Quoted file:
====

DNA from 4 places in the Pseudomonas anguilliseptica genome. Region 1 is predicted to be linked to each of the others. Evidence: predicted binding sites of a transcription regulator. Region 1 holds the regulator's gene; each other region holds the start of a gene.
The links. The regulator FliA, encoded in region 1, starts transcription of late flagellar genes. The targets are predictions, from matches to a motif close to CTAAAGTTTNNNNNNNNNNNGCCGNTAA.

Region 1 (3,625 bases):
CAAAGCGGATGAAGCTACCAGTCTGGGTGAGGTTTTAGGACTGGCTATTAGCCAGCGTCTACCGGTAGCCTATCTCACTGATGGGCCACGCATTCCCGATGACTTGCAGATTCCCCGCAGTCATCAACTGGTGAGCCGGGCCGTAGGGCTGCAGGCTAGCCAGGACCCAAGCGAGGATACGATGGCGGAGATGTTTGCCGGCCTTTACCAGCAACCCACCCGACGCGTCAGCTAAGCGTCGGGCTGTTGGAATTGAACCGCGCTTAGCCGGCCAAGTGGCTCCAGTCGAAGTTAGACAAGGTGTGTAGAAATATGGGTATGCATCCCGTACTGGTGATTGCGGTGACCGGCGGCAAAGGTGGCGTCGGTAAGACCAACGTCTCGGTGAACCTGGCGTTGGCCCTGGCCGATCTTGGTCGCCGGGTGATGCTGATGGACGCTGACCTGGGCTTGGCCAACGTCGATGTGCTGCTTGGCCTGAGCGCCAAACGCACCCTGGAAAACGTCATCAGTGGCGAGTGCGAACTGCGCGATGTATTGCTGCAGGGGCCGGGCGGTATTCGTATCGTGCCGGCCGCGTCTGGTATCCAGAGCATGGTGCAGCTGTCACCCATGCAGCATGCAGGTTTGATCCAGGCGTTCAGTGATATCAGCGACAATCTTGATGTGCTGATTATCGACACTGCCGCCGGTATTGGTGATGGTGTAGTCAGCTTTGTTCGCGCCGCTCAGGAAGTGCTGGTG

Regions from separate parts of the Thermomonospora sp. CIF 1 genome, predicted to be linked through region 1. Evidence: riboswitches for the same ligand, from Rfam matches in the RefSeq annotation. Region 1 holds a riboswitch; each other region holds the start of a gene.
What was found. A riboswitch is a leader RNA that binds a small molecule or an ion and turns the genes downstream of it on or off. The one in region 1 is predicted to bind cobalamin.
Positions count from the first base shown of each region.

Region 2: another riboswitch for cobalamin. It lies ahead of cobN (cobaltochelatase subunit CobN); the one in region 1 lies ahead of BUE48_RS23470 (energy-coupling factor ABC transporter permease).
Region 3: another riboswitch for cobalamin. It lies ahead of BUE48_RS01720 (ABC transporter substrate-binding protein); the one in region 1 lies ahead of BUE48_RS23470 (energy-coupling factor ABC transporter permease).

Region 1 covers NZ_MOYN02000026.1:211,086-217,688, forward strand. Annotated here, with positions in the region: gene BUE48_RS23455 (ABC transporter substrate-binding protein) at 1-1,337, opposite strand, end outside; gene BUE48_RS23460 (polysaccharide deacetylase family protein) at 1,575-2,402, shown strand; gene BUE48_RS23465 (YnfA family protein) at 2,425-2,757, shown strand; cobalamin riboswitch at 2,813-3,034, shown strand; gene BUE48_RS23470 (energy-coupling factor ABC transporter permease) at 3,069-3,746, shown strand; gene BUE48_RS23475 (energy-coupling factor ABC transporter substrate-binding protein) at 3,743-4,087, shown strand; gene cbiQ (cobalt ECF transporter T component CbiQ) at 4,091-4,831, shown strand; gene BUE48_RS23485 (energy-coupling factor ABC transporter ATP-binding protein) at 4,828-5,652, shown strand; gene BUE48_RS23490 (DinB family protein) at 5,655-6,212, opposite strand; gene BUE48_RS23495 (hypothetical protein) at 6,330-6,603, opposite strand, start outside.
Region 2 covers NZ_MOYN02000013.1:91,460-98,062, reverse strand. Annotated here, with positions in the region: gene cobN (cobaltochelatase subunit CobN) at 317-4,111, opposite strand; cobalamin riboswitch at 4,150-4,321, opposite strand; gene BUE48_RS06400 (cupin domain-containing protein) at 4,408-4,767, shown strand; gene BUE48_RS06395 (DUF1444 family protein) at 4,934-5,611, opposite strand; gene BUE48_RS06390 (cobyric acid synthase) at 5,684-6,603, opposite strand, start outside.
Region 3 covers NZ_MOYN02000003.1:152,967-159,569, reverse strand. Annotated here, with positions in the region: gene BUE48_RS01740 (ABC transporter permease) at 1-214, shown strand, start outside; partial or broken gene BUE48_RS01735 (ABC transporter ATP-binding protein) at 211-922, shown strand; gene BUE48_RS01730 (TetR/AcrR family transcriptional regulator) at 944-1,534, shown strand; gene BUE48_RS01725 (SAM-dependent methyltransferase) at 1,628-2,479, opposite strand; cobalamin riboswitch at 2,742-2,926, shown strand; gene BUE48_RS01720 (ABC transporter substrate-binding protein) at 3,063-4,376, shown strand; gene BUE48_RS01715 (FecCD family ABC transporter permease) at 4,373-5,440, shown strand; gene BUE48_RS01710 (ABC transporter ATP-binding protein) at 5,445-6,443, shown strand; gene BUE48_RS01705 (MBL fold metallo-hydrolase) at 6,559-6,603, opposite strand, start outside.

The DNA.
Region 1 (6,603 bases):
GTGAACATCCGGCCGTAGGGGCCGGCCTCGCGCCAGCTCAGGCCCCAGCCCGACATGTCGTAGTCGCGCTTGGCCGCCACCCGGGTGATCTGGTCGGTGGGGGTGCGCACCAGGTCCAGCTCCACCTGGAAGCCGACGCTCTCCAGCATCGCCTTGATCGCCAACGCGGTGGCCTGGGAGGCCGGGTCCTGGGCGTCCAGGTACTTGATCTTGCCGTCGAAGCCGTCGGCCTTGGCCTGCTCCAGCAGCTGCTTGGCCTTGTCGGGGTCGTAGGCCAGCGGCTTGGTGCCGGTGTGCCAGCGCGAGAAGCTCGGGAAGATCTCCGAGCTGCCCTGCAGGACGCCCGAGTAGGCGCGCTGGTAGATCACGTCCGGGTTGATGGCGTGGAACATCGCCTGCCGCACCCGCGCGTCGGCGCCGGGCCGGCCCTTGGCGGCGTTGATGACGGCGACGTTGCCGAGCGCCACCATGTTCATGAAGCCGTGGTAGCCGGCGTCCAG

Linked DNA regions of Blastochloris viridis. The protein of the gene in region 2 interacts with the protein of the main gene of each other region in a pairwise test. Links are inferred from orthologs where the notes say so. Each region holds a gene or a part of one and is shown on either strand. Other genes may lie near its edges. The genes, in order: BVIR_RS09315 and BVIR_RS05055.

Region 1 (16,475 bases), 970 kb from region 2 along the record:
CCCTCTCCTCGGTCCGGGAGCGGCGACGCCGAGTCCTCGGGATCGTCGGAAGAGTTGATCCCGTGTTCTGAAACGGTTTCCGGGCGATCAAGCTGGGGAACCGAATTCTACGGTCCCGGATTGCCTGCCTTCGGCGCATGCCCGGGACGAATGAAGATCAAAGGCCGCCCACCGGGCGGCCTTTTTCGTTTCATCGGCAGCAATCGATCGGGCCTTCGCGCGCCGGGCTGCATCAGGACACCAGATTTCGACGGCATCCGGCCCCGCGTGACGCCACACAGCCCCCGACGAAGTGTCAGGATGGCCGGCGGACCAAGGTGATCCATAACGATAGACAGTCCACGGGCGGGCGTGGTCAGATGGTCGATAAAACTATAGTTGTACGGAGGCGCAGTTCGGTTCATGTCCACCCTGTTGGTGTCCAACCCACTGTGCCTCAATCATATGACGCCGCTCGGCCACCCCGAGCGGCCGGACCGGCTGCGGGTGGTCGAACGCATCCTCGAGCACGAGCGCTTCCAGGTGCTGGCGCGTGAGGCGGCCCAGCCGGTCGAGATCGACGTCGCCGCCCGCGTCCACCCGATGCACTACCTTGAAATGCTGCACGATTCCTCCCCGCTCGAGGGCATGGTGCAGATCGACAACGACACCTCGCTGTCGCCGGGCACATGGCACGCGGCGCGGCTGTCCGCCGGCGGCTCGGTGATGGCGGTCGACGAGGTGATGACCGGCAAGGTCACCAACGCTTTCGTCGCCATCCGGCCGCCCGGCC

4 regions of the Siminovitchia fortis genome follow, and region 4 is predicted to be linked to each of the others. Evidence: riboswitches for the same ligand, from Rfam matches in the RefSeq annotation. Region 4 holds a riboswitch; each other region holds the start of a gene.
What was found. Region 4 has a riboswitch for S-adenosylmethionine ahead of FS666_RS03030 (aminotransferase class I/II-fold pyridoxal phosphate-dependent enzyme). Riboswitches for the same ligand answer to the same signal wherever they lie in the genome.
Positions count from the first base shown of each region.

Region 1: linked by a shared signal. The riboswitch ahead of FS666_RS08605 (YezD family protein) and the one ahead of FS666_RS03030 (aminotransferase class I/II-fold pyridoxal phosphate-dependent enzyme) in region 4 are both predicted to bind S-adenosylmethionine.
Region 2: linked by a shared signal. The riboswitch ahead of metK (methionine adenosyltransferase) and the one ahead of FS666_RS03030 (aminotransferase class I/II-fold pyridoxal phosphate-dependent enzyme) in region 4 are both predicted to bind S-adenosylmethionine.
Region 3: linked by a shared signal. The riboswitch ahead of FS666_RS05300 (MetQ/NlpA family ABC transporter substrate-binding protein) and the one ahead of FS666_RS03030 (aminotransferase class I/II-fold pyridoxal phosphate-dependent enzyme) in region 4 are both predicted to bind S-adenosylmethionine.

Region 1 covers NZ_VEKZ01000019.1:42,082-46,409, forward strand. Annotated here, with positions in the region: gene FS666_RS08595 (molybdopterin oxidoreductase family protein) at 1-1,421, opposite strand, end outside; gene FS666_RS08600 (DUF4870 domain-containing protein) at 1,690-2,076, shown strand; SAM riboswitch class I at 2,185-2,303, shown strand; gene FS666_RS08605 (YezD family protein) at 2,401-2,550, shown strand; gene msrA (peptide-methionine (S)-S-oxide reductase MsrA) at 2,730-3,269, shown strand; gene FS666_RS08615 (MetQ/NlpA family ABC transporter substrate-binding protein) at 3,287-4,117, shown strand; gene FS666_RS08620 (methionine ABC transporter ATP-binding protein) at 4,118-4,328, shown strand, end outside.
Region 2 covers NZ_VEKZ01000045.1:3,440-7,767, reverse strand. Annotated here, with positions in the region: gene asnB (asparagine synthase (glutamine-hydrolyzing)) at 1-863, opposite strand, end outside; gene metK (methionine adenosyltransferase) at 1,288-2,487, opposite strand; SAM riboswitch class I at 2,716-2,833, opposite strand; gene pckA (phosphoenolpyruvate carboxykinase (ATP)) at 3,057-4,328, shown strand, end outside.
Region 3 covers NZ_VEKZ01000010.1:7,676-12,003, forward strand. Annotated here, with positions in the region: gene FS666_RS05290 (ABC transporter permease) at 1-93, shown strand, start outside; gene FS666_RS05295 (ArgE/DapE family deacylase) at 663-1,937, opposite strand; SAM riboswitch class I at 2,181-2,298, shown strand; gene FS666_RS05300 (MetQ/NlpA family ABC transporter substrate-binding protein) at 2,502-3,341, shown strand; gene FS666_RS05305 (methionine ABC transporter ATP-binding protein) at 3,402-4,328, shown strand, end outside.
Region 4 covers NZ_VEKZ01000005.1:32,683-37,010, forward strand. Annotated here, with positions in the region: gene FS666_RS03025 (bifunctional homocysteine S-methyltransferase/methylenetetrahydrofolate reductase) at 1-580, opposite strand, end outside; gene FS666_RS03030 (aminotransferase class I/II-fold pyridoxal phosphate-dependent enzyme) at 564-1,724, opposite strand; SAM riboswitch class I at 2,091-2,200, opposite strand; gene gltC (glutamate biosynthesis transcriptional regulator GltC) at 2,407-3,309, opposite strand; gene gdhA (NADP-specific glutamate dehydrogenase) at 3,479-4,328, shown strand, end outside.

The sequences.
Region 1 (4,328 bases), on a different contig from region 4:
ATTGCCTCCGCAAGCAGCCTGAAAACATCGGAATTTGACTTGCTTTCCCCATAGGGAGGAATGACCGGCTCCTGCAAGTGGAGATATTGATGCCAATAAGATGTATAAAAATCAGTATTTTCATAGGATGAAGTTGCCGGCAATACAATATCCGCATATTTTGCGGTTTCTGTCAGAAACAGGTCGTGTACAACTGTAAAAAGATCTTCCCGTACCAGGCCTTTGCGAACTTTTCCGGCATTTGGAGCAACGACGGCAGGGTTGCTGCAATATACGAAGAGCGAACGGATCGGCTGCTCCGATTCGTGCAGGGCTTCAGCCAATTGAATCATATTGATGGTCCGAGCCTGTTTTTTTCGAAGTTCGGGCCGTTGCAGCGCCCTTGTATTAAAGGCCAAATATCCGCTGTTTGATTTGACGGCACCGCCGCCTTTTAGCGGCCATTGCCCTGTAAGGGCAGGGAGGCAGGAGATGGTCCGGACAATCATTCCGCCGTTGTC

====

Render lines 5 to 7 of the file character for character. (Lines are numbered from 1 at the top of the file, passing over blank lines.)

Regions from separate parts of the Thermomonospora sp. CIF 1 genome, predicted to be linked through region 1. Evidence: riboswitches for the same ligand, from Rfam matches in the RefSeq annotation. Region 1 holds a riboswitch; each other region holds the start of a gene.
What was found. A riboswitch is a leader RNA that binds a small molecule or an ion and turns the genes downstream of it on or off. The one in region 1 is predicted to bind cobalamin.
Positions count from the first base shown of each region.